A MinD in MoTown

Two? Already?
December 14, 2009, 2:44 pm
Filed under: Adventures in "Motherhood"

Happy 2nd Birthday, Sophie!

It’s official. My puppy girl Sophie is two years old!

Although I was fairly sick most of the day, I spent nearly my entire Sunday cuddled up with my beautiful dog on her second birthday, which was marked with a big bag of natural rawhides and a blue stuffed toy that will undoubtedly be destroyed in a matter of days. But that’s okay because my Sophie is very much worth it.

I cannot believe she’s already two! Craziness.


Take your dog to work day!
June 23, 2009, 6:59 pm
Filed under: Adventures in "Motherhood", News Girl, Recommended by yours truly

Her inquisitive self will most definitely be at work with me on Friday.

Her inquisitive self will most definitely be at work with me on Friday.

You read that correctly, and this Friday, June 26, is “Take Your Dog To Work Day.” And if you don’t believe me, you can visit the official site before asking the boss if Fido can accompany you.

I, for one, can guarantee my Sophie girl will be with me at the Tribune office at the work-week’s end, and I hope your puppy can tag along, too. And if you’re curious what the top five pet-friendly employers are, check out this article from Petside.com, which is an awesome Web site filled with tons of helpful information about animals – everything from health and wellness to interesting pet news.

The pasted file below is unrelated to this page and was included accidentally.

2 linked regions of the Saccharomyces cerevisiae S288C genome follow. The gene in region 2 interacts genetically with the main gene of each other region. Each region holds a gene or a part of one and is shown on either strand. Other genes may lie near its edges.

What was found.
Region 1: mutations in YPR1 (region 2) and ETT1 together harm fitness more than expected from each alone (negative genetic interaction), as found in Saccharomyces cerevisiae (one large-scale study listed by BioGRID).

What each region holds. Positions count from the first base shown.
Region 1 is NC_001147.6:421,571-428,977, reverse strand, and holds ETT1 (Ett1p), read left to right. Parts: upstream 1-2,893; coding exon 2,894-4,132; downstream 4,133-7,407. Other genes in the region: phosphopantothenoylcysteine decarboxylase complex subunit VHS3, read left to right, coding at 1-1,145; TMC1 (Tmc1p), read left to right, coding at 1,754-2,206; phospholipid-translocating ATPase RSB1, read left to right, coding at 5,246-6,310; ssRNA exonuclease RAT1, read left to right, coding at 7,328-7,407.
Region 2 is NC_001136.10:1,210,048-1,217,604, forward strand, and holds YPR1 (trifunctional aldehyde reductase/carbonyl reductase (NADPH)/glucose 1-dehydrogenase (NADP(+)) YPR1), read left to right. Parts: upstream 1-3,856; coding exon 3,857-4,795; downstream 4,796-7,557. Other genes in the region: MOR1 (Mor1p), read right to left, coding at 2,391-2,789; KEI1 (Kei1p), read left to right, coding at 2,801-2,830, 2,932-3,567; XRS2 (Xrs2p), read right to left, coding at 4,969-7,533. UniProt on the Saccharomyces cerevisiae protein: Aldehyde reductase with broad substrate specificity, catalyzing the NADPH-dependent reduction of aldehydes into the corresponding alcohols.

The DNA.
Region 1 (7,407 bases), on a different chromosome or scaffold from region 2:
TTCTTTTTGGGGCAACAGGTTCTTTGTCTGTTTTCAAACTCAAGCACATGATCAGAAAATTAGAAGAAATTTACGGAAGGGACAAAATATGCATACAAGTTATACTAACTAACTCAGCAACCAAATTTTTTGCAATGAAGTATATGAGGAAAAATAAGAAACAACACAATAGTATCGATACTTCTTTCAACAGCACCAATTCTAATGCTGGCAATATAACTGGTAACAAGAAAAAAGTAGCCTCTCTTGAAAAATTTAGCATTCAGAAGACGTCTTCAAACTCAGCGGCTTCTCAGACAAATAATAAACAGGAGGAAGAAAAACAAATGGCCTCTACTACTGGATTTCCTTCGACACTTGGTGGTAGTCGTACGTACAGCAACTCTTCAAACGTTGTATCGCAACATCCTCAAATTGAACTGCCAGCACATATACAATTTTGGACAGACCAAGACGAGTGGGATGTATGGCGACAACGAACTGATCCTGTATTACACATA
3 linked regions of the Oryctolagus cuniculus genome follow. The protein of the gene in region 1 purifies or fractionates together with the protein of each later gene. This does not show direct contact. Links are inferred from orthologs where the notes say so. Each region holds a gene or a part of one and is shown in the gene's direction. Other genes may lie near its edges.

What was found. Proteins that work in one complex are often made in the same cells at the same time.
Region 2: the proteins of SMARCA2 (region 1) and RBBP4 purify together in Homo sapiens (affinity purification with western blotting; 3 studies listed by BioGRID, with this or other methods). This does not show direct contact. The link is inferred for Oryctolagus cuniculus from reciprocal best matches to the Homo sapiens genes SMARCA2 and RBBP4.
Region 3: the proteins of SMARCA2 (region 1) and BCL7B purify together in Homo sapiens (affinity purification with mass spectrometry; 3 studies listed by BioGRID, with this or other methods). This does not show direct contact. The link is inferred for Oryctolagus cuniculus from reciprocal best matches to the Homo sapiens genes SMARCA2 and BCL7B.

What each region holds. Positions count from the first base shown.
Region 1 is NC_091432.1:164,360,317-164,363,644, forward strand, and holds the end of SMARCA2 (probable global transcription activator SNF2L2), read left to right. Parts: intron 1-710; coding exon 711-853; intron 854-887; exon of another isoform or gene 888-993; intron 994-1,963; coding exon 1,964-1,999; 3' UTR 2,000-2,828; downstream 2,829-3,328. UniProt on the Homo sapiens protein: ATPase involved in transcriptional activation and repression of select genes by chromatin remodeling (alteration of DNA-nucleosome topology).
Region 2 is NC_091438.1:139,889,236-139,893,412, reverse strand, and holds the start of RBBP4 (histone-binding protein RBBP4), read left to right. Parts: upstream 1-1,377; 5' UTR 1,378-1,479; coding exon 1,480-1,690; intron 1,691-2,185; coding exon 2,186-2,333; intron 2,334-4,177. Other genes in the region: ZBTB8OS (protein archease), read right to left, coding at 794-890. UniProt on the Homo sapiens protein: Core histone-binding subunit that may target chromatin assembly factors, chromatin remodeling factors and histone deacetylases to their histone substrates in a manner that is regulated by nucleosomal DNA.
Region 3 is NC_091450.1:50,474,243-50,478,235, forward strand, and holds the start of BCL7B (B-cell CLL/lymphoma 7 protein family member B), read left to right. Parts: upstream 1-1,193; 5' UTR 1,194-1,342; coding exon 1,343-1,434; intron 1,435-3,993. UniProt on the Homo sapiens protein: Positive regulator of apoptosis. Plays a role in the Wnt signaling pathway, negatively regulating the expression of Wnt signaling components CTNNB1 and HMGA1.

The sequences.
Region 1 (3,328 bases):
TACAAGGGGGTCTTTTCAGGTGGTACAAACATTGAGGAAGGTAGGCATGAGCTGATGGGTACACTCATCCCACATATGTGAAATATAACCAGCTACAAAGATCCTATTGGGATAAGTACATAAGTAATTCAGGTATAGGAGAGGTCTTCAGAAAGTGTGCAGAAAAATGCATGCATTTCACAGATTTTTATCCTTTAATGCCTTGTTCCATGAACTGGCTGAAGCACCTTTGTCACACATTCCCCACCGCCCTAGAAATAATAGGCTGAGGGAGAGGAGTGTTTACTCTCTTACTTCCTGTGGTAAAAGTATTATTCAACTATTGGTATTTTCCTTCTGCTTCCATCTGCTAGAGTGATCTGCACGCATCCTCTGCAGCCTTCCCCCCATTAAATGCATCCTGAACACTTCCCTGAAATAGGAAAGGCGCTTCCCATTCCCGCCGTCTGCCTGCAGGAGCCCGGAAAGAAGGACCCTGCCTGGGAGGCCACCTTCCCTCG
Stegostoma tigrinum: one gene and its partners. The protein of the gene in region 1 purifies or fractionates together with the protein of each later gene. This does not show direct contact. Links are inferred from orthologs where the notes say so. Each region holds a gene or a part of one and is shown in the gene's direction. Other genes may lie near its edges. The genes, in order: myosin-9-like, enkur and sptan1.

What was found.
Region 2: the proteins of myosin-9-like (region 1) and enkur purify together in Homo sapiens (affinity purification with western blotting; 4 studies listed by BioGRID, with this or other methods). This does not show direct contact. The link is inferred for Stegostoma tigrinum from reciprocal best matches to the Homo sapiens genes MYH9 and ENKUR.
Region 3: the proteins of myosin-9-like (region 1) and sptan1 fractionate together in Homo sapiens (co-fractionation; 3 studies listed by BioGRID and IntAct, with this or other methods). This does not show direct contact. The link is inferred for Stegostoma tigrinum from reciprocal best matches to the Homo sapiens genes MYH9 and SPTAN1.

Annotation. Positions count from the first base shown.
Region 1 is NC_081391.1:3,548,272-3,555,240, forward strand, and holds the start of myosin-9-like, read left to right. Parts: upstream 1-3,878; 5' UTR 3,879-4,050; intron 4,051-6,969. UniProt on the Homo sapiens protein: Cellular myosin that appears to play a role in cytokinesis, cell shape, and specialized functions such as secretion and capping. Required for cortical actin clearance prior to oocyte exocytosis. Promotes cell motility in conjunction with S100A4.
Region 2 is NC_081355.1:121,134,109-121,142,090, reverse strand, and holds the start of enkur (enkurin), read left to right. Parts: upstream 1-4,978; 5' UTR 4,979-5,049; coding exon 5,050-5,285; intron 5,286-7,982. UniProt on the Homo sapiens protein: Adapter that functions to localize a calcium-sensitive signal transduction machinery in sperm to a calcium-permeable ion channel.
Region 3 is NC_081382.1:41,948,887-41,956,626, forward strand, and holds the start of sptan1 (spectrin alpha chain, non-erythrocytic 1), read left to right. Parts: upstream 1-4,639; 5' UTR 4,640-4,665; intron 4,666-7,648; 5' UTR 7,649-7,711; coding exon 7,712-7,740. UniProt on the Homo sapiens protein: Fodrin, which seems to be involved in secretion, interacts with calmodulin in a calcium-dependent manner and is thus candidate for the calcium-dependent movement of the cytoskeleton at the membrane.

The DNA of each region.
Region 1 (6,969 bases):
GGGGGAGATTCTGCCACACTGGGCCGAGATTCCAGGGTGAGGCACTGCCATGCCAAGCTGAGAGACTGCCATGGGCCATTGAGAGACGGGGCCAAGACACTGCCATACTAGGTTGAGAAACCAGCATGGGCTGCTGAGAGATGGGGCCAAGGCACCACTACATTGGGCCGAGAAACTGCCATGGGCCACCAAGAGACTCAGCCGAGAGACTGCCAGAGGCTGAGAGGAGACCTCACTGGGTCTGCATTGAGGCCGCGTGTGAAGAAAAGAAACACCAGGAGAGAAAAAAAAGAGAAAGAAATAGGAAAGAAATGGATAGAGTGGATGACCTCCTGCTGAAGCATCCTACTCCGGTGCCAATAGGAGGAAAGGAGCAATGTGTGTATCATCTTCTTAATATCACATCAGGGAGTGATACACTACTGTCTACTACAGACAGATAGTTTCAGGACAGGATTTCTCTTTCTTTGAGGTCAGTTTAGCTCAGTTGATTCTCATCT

Speaking of pet news, I found quite the gem on Petside as I was perusing the site today: “Indoor Pet Loo: The Litter Box for Dogs.” No joke! Apparently this grass-topped box is “perfect” for the late-worker, the apartment-dweller, the older pet owner or just your average lazy individual, although it got some mixed reviews.

The Pet Loo.

The Pet Loo.

Could it be beneficial? Sure. Sophie sometimes doesn’t hold it long enough for me to get my arse home from work and I’m sadly greeted by a special present as I walk through the door. In times like those, the Pet Loo would be ideal! However, I had cats once and their litter box was not fun, not to mention the fact that this square box (of sorts) costs $200!!!! Last time I checked, grass was free and likely didn’t stink up half the house. So I guess, as with everything, the Pet Loo has its perks and its downfalls.